Jan. 1, 2019 - Dec. 31, 2020Amount Awarded
Matthew Stasiewicz, Ph.D.
University of Illinois at Urbana-Champaign
Martin Wiedmann, Ph.D.Resources
Effective preharvest, field-level produce sampling is challenging because current practices typically yield few positive samples with fields rarely re-testing positive. Statistical theory suggests one reason is that detecting rare contamination events would require 100s to 1,000s of random samples, or targeting sampling towards higher risk locations in the fields. This project will develop and validate tools for the produce industry to evaluate exiting and improved produce field sampling plans. Specifically, we will develop a simulation model of contaminated in-field produce and the process of picking samples. We will simulate fields in four regions of the US, contaminated by fecal deposits, irrigation water, or low-level soil bacteria. We will simulate convenience, generic, and risk-based sampling plans. Results will be used to communicate to growers the number and location of samples needed to achieve a known power to detect contamination. We will validate these simulations against academic literature, industry partner data, and field-trials of controlled contamination of spinach. Our goal is to provide tools for growers to (i) develop improved sampling plans, (ii) customize those plans to their individual fields, and (iii) quantify the performance and costs of the plan – all to better identify and manage preharvest food safety risks.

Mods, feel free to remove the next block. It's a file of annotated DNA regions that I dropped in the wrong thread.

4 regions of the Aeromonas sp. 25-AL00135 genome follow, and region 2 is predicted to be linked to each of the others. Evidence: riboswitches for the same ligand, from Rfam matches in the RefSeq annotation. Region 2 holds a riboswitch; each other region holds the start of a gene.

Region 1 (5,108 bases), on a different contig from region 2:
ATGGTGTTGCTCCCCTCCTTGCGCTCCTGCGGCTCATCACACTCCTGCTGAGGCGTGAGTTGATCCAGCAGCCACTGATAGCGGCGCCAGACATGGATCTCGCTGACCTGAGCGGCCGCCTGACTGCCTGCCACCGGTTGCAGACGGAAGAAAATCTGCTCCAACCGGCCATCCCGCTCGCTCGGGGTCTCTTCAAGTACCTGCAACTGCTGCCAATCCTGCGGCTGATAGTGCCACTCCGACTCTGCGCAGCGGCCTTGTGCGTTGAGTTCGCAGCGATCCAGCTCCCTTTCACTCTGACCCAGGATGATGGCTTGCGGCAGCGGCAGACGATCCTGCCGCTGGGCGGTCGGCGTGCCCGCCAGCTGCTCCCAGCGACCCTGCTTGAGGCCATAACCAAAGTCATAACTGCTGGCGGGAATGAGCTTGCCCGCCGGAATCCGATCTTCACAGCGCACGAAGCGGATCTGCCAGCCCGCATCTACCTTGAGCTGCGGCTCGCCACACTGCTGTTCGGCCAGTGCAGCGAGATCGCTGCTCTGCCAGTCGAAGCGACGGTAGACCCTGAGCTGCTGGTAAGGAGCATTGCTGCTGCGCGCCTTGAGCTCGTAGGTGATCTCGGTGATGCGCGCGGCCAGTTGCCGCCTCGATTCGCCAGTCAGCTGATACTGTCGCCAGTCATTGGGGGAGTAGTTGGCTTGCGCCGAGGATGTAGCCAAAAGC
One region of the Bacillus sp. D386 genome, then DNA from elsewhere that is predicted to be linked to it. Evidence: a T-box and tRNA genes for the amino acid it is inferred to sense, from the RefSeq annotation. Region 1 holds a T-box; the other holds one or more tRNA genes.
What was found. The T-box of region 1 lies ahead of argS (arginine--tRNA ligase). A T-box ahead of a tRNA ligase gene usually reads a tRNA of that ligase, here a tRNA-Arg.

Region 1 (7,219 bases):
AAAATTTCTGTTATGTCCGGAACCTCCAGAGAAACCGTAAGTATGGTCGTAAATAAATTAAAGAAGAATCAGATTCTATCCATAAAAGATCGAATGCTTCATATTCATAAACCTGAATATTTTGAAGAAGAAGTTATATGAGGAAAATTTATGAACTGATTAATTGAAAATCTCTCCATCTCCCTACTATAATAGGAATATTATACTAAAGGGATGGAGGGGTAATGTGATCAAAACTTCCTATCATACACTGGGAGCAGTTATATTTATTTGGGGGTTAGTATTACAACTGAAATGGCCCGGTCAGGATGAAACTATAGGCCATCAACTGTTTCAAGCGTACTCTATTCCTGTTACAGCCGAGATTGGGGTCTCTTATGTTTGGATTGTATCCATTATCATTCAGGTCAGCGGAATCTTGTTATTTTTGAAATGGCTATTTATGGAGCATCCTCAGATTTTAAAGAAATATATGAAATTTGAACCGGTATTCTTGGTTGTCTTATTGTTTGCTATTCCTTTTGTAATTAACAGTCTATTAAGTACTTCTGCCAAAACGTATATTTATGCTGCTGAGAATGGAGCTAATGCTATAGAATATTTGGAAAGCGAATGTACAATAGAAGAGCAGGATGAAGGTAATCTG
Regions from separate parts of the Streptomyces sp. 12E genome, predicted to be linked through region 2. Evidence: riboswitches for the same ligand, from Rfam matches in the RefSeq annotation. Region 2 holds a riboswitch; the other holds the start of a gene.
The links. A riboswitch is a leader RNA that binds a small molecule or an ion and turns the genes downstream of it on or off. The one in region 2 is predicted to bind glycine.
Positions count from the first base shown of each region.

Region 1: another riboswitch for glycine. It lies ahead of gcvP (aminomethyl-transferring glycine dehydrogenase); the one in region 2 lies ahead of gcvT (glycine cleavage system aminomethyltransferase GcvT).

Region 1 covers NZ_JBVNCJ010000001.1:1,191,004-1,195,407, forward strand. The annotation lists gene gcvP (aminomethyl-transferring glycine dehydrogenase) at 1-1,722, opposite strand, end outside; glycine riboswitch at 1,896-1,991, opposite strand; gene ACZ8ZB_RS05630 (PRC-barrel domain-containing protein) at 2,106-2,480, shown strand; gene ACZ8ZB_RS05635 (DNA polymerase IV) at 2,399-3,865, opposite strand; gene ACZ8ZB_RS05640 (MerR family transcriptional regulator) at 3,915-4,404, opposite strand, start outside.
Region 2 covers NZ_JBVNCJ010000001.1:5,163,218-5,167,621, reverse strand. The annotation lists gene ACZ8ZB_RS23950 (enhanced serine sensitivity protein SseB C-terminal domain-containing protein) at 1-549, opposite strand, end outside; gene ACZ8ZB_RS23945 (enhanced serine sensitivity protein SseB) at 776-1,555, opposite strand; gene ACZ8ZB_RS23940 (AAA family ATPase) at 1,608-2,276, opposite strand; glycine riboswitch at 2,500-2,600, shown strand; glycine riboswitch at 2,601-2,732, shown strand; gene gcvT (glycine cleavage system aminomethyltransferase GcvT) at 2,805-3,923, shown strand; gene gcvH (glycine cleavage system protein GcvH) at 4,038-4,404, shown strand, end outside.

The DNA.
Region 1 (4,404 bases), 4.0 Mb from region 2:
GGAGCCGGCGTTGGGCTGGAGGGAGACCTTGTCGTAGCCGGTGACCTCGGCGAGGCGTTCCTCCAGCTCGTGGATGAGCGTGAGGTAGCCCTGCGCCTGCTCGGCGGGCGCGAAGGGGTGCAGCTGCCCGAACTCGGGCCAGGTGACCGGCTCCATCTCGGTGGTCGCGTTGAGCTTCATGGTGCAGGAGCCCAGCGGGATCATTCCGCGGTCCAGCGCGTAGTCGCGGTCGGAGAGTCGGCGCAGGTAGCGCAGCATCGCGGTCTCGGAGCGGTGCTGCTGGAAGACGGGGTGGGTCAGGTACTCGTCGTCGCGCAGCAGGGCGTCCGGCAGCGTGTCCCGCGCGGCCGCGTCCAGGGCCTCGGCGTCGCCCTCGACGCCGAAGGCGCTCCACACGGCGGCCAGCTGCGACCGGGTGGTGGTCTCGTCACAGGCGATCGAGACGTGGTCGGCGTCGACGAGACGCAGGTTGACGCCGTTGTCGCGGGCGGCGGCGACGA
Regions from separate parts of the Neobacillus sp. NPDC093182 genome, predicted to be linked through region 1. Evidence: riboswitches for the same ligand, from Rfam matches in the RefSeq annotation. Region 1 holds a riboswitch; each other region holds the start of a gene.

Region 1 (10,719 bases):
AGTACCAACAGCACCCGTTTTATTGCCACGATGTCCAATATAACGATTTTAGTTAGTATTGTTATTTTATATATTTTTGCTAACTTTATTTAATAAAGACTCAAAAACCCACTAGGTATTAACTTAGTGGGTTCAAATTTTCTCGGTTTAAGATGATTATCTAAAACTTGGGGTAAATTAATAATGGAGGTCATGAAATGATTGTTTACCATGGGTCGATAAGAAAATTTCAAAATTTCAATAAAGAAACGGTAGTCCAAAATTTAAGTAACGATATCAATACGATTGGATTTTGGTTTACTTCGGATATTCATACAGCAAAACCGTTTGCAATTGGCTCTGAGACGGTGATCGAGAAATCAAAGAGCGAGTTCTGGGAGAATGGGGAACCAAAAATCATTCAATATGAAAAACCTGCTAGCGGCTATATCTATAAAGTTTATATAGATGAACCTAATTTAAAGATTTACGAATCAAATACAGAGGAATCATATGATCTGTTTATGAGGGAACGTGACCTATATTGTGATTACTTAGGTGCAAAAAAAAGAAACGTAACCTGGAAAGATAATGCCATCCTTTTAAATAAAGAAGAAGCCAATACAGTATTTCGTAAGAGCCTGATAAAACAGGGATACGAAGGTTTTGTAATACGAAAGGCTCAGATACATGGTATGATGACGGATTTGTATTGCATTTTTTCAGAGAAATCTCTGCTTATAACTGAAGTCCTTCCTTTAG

Effective preharvest, field-level produce sampling is challenging because current practices (such as compositing 60 samples collected in a Z-pattern) typically yield few positive samples and only rarely do fields re-test positive. Statistical theory suggests one reason is that powerful sampling to detect rare contamination would require 100s to 1,000s of random samples and that not all sampling plans are equally effective at detecting point-source, systematic, or sporadic contamination. An alternative to current industry practice is risk-based sampling, which could incorporate recently developed and validated geospatial models that identify field areas with predicted high or low pathogen prevalence. Thus, the produce industry has a research need for tools to improve preharvest sampling plans, including risk-based sampling. This project will meet this need by developing and validating a produce field simulation model to evaluate sampling plans. These fields will be representative of (i) the Central Valley, CA; (ii) Yuma, AZ; (iii) the Delmarva Peninsula; and (iv) Upstate NY. For each field, we will simulate one of three types of contamination: (i) point sources, e.g. fecal deposits; (ii) systematic sources, e.g. contaminated irrigation water; and (iii) sporadic contamination, e.g. low-level contamination by endemic soil bacteria. We will simulate, in silico, sampling produce from these fields according to (i) convenience sampling plans, e.g. n60 composites of Z-pattern samples; (ii) improved generic plans, e.g. random, systematic, or stratified random sampling; and (iii) risk-based plans, targeting field-specific, high-risk locations. Results will be used to communicate to growers the number and location of samples needed to detect the hazard for a target proportion of contamination events (e.g., 95%). We will validate these simulations against academic literature and industry partner data, including data from n60 composite sampling of fields in the Central Valley, CA and Yuma, AZ. Finally, we will validate simulations against fieldtrials of spinach subject to controlled contamination events, by taking 450 individual samples covering entire fields and evaluating multiple samplings of those fields in silico. The goal of this project is to help growers (i) develop improved sampling plans for in-field produce, (ii) customize those plans to their individual operations, and (iii) quantify the power and costs of the new plans. These results will impact the industry by enabling proactive risk management through efficient detection of pathogens in fields.